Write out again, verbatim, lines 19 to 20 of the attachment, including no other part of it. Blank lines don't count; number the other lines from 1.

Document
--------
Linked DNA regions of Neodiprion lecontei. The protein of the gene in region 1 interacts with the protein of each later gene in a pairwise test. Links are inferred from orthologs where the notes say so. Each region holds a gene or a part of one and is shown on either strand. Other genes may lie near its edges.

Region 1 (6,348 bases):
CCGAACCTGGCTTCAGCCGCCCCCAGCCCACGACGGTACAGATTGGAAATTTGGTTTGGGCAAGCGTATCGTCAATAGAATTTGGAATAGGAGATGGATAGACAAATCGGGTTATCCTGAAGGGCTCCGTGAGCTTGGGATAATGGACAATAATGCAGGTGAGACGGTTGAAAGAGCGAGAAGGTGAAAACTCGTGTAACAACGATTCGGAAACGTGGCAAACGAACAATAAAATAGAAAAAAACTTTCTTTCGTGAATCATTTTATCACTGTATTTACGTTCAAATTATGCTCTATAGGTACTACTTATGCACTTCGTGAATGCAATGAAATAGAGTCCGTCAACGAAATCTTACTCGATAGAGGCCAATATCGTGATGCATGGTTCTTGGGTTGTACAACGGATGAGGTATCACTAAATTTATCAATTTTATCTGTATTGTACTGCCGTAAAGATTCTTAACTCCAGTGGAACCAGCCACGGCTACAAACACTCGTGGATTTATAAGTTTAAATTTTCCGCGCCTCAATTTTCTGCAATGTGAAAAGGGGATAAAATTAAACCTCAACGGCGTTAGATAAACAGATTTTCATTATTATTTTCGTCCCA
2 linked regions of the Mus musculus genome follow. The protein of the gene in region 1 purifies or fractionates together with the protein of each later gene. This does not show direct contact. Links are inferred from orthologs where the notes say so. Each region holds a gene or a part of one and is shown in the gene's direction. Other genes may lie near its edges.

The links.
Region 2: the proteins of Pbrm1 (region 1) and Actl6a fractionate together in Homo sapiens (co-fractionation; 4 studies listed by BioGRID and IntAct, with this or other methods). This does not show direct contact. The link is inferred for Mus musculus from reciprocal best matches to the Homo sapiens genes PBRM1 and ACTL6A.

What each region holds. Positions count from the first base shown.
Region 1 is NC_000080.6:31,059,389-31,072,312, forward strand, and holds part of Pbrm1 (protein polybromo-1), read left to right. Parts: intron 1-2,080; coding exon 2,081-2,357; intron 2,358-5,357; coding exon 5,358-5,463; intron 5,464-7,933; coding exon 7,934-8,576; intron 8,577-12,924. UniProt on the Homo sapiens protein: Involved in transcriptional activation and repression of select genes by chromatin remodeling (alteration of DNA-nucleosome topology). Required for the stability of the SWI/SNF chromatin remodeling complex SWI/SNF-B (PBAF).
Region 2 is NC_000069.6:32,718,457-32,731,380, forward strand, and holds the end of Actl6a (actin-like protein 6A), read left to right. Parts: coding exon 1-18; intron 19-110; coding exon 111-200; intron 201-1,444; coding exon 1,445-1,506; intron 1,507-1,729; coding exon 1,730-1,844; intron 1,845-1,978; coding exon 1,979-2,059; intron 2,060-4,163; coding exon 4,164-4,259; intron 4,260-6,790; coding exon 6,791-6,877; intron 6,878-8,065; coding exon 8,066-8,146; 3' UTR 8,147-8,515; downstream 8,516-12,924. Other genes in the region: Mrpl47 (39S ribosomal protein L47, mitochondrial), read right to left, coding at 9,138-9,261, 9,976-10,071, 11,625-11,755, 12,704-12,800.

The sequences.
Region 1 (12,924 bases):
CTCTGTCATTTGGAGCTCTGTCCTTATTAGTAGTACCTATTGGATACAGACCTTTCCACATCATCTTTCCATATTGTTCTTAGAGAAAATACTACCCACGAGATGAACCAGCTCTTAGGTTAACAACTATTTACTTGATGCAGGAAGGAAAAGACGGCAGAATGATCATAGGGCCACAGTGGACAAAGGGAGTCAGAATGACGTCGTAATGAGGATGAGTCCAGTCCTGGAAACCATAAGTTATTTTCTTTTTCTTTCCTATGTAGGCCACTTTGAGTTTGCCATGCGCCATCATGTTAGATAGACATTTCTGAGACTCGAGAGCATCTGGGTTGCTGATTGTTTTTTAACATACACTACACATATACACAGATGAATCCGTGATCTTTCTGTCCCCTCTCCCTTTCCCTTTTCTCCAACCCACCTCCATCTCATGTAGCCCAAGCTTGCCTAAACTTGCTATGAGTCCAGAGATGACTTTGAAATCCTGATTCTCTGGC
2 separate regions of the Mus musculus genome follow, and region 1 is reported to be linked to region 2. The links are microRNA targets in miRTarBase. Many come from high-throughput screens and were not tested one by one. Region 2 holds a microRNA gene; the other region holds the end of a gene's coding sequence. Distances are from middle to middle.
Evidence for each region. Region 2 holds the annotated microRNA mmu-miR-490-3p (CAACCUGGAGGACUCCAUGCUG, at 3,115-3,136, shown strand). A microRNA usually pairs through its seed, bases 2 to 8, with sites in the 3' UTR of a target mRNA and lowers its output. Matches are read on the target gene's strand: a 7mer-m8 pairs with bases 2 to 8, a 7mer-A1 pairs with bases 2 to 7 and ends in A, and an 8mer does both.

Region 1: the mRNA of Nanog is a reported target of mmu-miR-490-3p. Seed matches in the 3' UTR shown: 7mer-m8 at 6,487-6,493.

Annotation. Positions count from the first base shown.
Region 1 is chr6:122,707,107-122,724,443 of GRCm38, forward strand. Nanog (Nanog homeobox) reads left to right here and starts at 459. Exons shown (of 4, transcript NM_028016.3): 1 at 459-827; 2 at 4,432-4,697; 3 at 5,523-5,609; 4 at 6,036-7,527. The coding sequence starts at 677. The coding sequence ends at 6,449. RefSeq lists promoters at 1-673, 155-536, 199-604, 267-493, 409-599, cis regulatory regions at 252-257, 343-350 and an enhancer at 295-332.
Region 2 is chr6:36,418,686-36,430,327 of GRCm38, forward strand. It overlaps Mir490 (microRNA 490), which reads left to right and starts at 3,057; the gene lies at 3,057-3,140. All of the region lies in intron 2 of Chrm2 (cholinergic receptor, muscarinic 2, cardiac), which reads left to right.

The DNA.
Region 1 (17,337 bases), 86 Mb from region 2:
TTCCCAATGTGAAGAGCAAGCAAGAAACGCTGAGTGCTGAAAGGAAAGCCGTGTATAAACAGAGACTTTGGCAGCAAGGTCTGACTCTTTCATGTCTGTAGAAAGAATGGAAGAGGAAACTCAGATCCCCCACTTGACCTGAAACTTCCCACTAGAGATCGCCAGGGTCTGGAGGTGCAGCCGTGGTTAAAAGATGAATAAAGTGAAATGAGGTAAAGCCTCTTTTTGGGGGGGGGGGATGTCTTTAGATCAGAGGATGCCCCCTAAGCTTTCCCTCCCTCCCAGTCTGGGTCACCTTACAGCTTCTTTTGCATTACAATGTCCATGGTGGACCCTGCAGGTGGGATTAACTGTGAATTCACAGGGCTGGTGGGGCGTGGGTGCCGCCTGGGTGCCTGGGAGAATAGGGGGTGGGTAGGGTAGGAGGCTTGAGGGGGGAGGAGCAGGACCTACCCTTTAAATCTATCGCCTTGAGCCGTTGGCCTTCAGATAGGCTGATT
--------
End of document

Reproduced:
The DNA.
Region 1 (17,337 bases), 86 Mb from region 2: